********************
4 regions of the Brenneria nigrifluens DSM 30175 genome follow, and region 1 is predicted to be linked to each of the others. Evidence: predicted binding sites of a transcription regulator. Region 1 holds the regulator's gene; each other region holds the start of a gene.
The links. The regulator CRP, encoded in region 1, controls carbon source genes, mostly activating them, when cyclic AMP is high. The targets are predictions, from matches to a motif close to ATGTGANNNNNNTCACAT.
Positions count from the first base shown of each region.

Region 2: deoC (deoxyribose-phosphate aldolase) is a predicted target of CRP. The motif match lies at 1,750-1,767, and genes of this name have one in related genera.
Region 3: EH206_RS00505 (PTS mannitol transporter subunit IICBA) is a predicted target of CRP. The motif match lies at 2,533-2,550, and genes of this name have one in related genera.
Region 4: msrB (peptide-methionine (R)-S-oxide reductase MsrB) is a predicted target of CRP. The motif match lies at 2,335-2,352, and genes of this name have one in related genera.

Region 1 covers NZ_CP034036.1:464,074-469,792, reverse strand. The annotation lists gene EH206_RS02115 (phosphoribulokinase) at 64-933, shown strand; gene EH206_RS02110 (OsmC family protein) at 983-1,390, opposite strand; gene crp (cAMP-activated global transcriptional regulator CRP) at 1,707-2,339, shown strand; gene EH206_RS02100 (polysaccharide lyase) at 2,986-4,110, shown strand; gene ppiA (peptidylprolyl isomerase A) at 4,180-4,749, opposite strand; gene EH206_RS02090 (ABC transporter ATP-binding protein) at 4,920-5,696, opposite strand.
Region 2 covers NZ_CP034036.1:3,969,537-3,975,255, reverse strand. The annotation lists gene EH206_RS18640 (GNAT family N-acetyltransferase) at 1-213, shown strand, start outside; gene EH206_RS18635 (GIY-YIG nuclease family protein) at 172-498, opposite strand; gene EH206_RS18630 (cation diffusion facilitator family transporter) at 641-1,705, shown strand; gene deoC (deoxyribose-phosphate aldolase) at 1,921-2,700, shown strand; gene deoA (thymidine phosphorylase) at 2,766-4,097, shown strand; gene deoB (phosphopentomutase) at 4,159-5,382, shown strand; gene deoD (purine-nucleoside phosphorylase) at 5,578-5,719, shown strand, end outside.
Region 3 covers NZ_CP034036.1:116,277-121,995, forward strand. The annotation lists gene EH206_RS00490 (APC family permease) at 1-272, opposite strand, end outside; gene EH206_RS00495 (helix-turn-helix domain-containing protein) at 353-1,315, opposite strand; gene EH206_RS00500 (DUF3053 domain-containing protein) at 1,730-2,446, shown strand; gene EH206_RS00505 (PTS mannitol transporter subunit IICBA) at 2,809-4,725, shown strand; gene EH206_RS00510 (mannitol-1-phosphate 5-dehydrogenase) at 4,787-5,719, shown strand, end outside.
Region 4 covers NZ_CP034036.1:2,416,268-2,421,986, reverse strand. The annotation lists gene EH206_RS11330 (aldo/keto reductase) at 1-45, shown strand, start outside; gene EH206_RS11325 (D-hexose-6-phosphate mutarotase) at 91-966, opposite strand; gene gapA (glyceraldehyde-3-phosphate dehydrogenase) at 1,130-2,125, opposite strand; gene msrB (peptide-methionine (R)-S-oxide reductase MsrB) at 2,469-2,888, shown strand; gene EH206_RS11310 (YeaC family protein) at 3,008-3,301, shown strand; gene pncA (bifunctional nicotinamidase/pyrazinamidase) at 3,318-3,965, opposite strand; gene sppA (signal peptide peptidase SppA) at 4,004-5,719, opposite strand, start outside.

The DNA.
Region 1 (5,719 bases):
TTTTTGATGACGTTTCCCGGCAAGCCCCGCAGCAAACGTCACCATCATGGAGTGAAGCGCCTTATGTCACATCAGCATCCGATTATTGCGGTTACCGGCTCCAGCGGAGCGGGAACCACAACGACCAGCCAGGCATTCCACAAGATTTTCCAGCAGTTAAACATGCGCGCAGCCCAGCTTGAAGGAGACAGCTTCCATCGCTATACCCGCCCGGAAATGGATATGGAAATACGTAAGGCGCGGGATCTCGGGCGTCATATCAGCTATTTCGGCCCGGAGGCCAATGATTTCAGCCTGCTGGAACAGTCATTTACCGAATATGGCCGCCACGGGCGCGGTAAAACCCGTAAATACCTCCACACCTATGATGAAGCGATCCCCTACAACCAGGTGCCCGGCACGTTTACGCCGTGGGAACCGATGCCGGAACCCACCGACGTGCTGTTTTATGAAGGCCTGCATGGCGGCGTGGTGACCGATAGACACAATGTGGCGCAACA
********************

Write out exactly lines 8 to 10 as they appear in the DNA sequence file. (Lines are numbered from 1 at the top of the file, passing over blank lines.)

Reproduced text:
Region 2 covers NZ_CP034036.1:3,969,537-3,975,255, reverse strand. The annotation lists gene EH206_RS18640 (GNAT family N-acetyltransferase) at 1-213, shown strand, start outside; gene EH206_RS18635 (GIY-YIG nuclease family protein) at 172-498, opposite strand; gene EH206_RS18630 (cation diffusion facilitator family transporter) at 641-1,705, shown strand; gene deoC (deoxyribose-phosphate aldolase) at 1,921-2,700, shown strand; gene deoA (thymidine phosphorylase) at 2,766-4,097, shown strand; gene deoB (phosphopentomutase) at 4,159-5,382, shown strand; gene deoD (purine-nucleoside phosphorylase) at 5,578-5,719, shown strand, end outside.
Region 3 covers NZ_CP034036.1:116,277-121,995, forward strand. The annotation lists gene EH206_RS00490 (APC family permease) at 1-272, opposite strand, end outside; gene EH206_RS00495 (helix-turn-helix domain-containing protein) at 353-1,315, opposite strand; gene EH206_RS00500 (DUF3053 domain-containing protein) at 1,730-2,446, shown strand; gene EH206_RS00505 (PTS mannitol transporter subunit IICBA) at 2,809-4,725, shown strand; gene EH206_RS00510 (mannitol-1-phosphate 5-dehydrogenase) at 4,787-5,719, shown strand, end outside.
Region 4 covers NZ_CP034036.1:2,416,268-2,421,986, reverse strand. The annotation lists gene EH206_RS11330 (aldo/keto reductase) at 1-45, shown strand, start outside; gene EH206_RS11325 (D-hexose-6-phosphate mutarotase) at 91-966, opposite strand; gene gapA (glyceraldehyde-3-phosphate dehydrogenase) at 1,130-2,125, opposite strand; gene msrB (peptide-methionine (R)-S-oxide reductase MsrB) at 2,469-2,888, shown strand; gene EH206_RS11310 (YeaC family protein) at 3,008-3,301, shown strand; gene pncA (bifunctional nicotinamidase/pyrazinamidase) at 3,318-3,965, opposite strand; gene sppA (signal peptide peptidase SppA) at 4,004-5,719, opposite strand, start outside.